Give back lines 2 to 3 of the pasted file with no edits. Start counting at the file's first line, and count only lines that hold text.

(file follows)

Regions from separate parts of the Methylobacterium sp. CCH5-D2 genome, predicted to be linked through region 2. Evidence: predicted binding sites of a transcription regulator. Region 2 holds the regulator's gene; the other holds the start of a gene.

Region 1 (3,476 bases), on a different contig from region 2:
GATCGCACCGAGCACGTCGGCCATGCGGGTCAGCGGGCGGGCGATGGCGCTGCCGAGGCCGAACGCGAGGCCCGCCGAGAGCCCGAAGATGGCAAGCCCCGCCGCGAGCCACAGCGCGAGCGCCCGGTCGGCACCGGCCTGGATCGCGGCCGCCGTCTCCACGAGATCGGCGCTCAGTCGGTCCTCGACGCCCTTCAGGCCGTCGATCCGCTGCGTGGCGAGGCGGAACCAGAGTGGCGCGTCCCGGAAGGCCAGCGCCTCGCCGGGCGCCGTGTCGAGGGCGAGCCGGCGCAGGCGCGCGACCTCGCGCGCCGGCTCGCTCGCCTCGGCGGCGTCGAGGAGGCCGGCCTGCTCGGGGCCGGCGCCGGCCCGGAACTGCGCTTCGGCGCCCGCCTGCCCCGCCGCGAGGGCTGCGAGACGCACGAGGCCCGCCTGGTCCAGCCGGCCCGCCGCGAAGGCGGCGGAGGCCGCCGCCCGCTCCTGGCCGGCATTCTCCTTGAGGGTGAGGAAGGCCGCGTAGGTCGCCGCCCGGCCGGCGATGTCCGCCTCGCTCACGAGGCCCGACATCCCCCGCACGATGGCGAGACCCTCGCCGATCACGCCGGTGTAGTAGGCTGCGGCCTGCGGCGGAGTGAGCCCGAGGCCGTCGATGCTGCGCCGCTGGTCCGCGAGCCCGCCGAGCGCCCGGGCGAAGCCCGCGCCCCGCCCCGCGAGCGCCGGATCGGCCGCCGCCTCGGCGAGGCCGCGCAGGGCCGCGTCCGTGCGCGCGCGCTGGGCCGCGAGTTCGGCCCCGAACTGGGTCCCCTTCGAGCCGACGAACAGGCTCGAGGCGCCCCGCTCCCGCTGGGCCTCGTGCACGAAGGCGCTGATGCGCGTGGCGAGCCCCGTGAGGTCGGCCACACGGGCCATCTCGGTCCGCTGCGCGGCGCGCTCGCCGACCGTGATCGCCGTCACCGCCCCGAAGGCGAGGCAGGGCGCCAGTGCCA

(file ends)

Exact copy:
Region 1 (3,476 bases), on a different contig from region 2:
GATCGCACCGAGCACGTCGGCCATGCGGGTCAGCGGGCGGGCGATGGCGCTGCCGAGGCCGAACGCGAGGCCCGCCGAGAGCCCGAAGATGGCAAGCCCCGCCGCGAGCCACAGCGCGAGCGCCCGGTCGGCACCGGCCTGGATCGCGGCCGCCGTCTCCACGAGATCGGCGCTCAGTCGGTCCTCGACGCCCTTCAGGCCGTCGATCCGCTGCGTGGCGAGGCGGAACCAGAGTGGCGCGTCCCGGAAGGCCAGCGCCTCGCCGGGCGCCGTGTCGAGGGCGAGCCGGCGCAGGCGCGCGACCTCGCGCGCCGGCTCGCTCGCCTCGGCGGCGTCGAGGAGGCCGGCCTGCTCGGGGCCGGCGCCGGCCCGGAACTGCGCTTCGGCGCCCGCCTGCCCCGCCGCGAGGGCTGCGAGACGCACGAGGCCCGCCTGGTCCAGCCGGCCCGCCGCGAAGGCGGCGGAGGCCGCCGCCCGCTCCTGGCCGGCATTCTCCTTGAGGGTGAGGAAGGCCGCGTAGGTCGCCGCCCGGCCGGCGATGTCCGCCTCGCTCACGAGGCCCGACATCCCCCGCACGATGGCGAGACCCTCGCCGATCACGCCGGTGTAGTAGGCTGCGGCCTGCGGCGGAGTGAGCCCGAGGCCGTCGATGCTGCGCCGCTGGTCCGCGAGCCCGCCGAGCGCCCGGGCGAAGCCCGCGCCCCGCCCCGCGAGCGCCGGATCGGCCGCCGCCTCGGCGAGGCCGCGCAGGGCCGCGTCCGTGCGCGCGCGCTGGGCCGCGAGTTCGGCCCCGAACTGGGTCCCCTTCGAGCCGACGAACAGGCTCGAGGCGCCCCGCTCCCGCTGGGCCTCGTGCACGAAGGCGCTGATGCGCGTGGCGAGCCCCGTGAGGTCGGCCACACGGGCCATCTCGGTCCGCTGCGCGGCGCGCTCGCCGACCGTGATCGCCGTCACCGCCCCGAAGGCGAGGCAGGGCGCCAGTGCCA